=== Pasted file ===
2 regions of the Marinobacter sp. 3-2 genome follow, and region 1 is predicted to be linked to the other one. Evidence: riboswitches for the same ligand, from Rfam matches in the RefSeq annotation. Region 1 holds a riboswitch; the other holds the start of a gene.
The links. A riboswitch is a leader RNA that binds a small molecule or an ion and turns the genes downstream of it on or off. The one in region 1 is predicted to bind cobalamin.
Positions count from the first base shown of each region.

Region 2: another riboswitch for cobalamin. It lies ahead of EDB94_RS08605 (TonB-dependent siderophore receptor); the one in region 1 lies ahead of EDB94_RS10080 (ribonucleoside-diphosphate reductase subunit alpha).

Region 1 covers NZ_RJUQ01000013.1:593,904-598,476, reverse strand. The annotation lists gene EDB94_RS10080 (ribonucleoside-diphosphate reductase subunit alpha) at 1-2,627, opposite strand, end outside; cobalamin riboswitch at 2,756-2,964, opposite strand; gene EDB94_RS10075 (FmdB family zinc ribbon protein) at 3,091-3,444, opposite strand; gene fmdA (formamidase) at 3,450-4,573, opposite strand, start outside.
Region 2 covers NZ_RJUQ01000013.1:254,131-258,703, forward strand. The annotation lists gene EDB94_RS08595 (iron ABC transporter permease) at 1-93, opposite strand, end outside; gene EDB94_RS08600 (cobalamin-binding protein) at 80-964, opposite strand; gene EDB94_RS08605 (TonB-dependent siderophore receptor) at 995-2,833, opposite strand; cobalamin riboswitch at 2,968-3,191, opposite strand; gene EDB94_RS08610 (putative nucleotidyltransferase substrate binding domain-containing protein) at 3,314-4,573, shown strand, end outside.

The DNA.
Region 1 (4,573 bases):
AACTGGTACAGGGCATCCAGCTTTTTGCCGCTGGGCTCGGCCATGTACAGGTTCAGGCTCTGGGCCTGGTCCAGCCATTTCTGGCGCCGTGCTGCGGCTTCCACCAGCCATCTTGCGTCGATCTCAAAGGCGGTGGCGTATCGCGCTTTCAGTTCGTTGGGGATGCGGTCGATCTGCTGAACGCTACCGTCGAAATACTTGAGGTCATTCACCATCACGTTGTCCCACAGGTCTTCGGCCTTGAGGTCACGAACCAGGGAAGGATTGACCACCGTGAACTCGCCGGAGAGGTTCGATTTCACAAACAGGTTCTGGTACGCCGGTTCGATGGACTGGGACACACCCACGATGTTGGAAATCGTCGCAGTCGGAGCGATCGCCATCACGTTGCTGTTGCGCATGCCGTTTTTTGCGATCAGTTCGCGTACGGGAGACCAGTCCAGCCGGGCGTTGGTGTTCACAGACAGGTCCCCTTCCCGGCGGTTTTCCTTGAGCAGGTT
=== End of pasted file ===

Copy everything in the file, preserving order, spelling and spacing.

2 regions of the Marinobacter sp. 3-2 genome follow, and region 1 is predicted to be linked to the other one. Evidence: riboswitches for the same ligand, from Rfam matches in the RefSeq annotation. Region 1 holds a riboswitch; the other holds the start of a gene.
The links. A riboswitch is a leader RNA that binds a small molecule or an ion and turns the genes downstream of it on or off. The one in region 1 is predicted to bind cobalamin.
Positions count from the first base shown of each region.

Region 2: another riboswitch for cobalamin. It lies ahead of EDB94_RS08605 (TonB-dependent siderophore receptor); the one in region 1 lies ahead of EDB94_RS10080 (ribonucleoside-diphosphate reductase subunit alpha).

Region 1 covers NZ_RJUQ01000013.1:593,904-598,476, reverse strand. The annotation lists gene EDB94_RS10080 (ribonucleoside-diphosphate reductase subunit alpha) at 1-2,627, opposite strand, end outside; cobalamin riboswitch at 2,756-2,964, opposite strand; gene EDB94_RS10075 (FmdB family zinc ribbon protein) at 3,091-3,444, opposite strand; gene fmdA (formamidase) at 3,450-4,573, opposite strand, start outside.
Region 2 covers NZ_RJUQ01000013.1:254,131-258,703, forward strand. The annotation lists gene EDB94_RS08595 (iron ABC transporter permease) at 1-93, opposite strand, end outside; gene EDB94_RS08600 (cobalamin-binding protein) at 80-964, opposite strand; gene EDB94_RS08605 (TonB-dependent siderophore receptor) at 995-2,833, opposite strand; cobalamin riboswitch at 2,968-3,191, opposite strand; gene EDB94_RS08610 (putative nucleotidyltransferase substrate binding domain-containing protein) at 3,314-4,573, shown strand, end outside.

The DNA.
Region 1 (4,573 bases):
AACTGGTACAGGGCATCCAGCTTTTTGCCGCTGGGCTCGGCCATGTACAGGTTCAGGCTCTGGGCCTGGTCCAGCCATTTCTGGCGCCGTGCTGCGGCTTCCACCAGCCATCTTGCGTCGATCTCAAAGGCGGTGGCGTATCGCGCTTTCAGTTCGTTGGGGATGCGGTCGATCTGCTGAACGCTACCGTCGAAATACTTGAGGTCATTCACCATCACGTTGTCCCACAGGTCTTCGGCCTTGAGGTCACGAACCAGGGAAGGATTGACCACCGTGAACTCGCCGGAGAGGTTCGATTTCACAAACAGGTTCTGGTACGCCGGTTCGATGGACTGGGACACACCCACGATGTTGGAAATCGTCGCAGTCGGAGCGATCGCCATCACGTTGCTGTTGCGCATGCCGTTTTTTGCGATCAGTTCGCGTACGGGAGACCAGTCCAGCCGGGCGTTGGTGTTCACAGACAGGTCCCCTTCCCGGCGGTTTTCCTTGAGCAGGTT